Singapore police said Thursday they needed hard evidence to crack down on match-fixing cartels, after coming under pressure to arrest suspected ringleaders of networks which targeted hundreds of football games in Europe and beyond.
Police said authorities had supplied information about Dan Tan Seet Eng, a key suspect who is wanted by investigators in Rome, and that they were working with Europol following revelations that Singapore-linked networks rigged or tried to rig 680 games worldwide.
"The authorities in Singapore are assisting the Italian authorities through Interpol in their investigations into an international match-fixing syndicate that purportedly involves a Singaporean, Dan Tan Seet Eng," police said in an email.
In a separate statement, police said they were seeking more information from Europol, which detailed its findings this week after a major investigation, and that they were working with authorities in several countries.
"Syndicated match-fixing is a complex global problem that can only be effectively eradicated if all countries work together to combat the scourge," the Singapore police said.
"This requires law enforcement agencies to proactively share information and intelligence so that concrete evidence can be gathered to support enforcement actions on the ground."
Europol said some 380 of the games were in Europe, and included Champions League ties, World Cup and European Champions qualifiers, and top-flight fixtures from around the continent, linking the conspiracy to ringleaders in Singapore.
Dan Tan is the subject of an Italian arrest warrant and reports say he has been accused in German court documents, and named in investigations in several countries. He is suspected of being one of about five Singaporean ringleaders.
Singapore has come under pressure to explain why key suspects such as Dan Tan remain at large, with Interpol secretary Ronald Noble telling the Straits Times newspaper that the small, wealthy country's "reputation would continue to suffer" until arrests are made.
Singapore has long been considered at the heart of international football match-rigging after fixers learned their trade in the local and Malaysian league before venturing into Europe in the 1990s.
According to reports and investigators, they provide money to local operators to fix games, and then place clandestine bets on Internet gambling sites, mainly based in Asia, with potential winnings running to millions of dollars.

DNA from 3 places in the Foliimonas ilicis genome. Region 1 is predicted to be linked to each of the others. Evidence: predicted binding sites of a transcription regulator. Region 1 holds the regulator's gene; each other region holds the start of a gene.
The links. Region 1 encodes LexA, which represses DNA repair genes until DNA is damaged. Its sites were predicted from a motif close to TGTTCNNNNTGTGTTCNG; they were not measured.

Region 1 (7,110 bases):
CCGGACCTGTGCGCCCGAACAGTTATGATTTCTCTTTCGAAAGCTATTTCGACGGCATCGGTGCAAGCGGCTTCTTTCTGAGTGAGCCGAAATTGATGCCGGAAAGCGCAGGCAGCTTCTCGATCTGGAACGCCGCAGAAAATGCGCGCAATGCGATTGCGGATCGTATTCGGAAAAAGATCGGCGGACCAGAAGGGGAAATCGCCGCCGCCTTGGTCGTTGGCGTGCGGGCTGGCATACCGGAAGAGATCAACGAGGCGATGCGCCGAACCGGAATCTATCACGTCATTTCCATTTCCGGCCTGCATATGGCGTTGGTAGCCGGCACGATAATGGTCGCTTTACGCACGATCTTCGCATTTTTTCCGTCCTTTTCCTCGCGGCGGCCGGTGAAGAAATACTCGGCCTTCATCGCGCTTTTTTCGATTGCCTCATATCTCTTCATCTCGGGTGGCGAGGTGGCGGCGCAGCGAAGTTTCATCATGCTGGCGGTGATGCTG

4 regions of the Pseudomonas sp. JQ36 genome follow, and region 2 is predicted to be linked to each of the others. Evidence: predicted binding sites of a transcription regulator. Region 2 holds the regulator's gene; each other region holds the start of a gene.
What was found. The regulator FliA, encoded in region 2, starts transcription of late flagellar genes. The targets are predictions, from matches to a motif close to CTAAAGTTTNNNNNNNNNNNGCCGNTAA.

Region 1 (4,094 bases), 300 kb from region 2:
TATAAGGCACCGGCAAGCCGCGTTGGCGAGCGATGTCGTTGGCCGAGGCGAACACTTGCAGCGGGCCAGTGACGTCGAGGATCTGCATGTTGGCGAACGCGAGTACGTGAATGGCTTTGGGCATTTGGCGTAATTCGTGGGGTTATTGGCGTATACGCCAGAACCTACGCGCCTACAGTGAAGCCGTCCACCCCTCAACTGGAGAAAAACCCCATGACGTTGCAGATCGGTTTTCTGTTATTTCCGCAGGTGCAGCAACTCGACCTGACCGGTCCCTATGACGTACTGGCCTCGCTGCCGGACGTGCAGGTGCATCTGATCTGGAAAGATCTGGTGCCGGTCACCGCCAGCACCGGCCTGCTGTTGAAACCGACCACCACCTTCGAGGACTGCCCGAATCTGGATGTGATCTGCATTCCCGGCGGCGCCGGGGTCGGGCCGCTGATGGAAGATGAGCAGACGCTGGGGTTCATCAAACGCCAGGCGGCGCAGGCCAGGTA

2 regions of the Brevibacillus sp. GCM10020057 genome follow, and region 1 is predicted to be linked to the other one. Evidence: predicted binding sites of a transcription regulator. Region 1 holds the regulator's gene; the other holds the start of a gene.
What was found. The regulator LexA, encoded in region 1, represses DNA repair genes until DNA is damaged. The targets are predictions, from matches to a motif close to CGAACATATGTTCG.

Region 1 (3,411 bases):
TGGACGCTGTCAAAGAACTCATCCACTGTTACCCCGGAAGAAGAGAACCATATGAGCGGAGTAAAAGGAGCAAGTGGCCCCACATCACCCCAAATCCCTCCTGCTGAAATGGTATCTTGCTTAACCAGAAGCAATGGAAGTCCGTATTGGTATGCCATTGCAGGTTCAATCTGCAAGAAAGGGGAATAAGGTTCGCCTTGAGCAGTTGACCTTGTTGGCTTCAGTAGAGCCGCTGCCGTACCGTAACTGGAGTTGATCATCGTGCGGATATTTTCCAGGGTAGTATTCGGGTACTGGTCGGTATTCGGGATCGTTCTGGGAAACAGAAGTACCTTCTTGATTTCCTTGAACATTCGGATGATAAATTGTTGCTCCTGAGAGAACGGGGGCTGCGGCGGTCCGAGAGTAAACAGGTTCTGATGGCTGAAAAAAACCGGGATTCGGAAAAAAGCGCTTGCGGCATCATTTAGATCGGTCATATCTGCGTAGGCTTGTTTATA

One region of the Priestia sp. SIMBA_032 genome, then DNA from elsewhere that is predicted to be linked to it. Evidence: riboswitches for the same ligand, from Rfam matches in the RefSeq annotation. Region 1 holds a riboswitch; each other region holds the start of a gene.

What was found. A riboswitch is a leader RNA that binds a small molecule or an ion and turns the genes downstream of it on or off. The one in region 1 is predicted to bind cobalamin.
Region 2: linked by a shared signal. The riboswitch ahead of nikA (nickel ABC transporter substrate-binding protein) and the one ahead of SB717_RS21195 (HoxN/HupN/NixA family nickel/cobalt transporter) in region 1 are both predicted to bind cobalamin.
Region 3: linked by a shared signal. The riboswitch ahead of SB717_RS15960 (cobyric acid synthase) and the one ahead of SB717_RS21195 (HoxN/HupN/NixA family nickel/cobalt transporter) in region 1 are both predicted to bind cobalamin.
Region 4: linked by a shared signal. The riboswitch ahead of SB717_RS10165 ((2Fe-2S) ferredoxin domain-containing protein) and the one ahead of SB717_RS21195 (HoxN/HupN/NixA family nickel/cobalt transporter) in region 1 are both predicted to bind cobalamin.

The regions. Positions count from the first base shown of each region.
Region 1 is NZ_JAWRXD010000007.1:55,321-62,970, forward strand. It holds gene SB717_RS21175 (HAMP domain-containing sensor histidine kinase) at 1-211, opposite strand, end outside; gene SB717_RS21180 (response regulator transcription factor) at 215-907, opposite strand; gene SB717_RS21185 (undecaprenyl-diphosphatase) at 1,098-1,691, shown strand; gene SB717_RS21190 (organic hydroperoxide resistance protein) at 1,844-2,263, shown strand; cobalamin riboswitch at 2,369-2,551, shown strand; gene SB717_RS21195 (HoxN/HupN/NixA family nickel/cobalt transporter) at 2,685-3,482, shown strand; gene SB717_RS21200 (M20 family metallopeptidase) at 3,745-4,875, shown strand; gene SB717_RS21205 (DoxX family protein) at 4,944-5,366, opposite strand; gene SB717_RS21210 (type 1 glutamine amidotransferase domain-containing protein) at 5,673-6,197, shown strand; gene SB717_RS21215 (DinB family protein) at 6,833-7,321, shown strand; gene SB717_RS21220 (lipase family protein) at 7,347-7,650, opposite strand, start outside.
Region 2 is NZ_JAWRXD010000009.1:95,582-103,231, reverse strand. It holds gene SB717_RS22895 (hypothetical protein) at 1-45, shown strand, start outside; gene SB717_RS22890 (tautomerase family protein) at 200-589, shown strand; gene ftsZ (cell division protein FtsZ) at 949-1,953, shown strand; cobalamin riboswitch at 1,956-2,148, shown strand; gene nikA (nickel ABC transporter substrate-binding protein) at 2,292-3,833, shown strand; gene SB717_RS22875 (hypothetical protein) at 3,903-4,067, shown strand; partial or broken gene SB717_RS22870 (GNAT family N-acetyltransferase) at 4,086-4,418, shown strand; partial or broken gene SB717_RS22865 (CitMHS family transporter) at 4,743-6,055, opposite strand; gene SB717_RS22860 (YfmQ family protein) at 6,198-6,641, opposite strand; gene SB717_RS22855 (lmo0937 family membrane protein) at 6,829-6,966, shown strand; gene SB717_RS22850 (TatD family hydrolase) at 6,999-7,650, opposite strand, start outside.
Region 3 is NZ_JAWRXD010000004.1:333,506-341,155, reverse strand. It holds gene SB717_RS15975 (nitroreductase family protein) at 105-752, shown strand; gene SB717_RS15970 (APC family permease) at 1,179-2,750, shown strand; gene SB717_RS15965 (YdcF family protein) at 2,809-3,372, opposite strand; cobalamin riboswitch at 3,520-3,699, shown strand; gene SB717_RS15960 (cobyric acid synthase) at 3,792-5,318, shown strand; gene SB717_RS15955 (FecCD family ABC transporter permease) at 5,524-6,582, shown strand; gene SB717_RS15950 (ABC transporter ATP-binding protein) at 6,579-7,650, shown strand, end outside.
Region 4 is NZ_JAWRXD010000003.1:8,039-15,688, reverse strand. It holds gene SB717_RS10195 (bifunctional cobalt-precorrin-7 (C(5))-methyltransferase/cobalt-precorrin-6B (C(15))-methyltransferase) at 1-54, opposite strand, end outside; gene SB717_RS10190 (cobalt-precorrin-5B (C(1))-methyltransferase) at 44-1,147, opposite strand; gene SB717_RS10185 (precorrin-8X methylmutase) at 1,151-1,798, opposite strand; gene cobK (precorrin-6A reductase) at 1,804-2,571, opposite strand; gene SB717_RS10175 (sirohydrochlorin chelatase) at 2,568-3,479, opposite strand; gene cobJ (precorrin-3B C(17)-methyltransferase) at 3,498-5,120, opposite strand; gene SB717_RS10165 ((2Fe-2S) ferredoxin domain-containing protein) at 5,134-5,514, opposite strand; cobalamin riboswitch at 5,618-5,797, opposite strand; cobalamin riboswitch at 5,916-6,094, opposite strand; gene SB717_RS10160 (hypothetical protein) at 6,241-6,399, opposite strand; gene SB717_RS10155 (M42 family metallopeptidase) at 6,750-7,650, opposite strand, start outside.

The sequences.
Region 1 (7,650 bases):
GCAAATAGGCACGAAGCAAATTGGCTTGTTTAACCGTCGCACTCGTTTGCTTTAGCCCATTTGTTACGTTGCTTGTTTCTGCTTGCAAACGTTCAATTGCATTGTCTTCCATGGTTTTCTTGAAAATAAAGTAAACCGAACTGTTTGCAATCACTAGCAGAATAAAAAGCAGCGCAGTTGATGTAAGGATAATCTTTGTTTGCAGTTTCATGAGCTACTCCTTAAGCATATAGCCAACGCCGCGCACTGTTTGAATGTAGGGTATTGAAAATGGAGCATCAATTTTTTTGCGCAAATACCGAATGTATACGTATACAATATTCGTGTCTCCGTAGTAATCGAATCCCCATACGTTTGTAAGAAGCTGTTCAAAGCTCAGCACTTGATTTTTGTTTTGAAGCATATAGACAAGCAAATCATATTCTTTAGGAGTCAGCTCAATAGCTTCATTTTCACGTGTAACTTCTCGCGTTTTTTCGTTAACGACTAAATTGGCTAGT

Singapore's Wilson Raj Perumal, who claims to be an ex-associate of Dan Tan, is believed to have been a key informant for the European probe and the cracking of Italy's "calcioscommesse" scandal following his arrest in Finland in 2011.
Interpol told AFP its match-fixing task force currently has 28 members working in Singapore, which is also the site of a new Asian base for the global police body.
With so much activity going on for so long, some observers are wondering how key suspects remain at large in Singapore.
"A question that really must be asked is why so little is being done to question Singaporean individuals allegedly involved in such a global match-fixing operation," Neil Humphreys, a Singapore-based football commentator, told AFP.
"More pertinently, the issue has not received quite the same front-page media attention that it has in other football-popular countries, despite the obvious fact that Singapore is allegedly home to the ringleaders of the world's biggest match-fixing syndicate."
Humphreys is the author of Match Fixer, a fictional work about a former striker for an English football team who tries to salvage his career in Singapore, only to plunge into a world of vice.
The latest match-fixing revelations come at a troubling time for sport, after Lance Armstrong confessed to drug-cheating his way to his seven Tour de France titles.
On Thursday, Australia revealed doping was widespread among its athletes.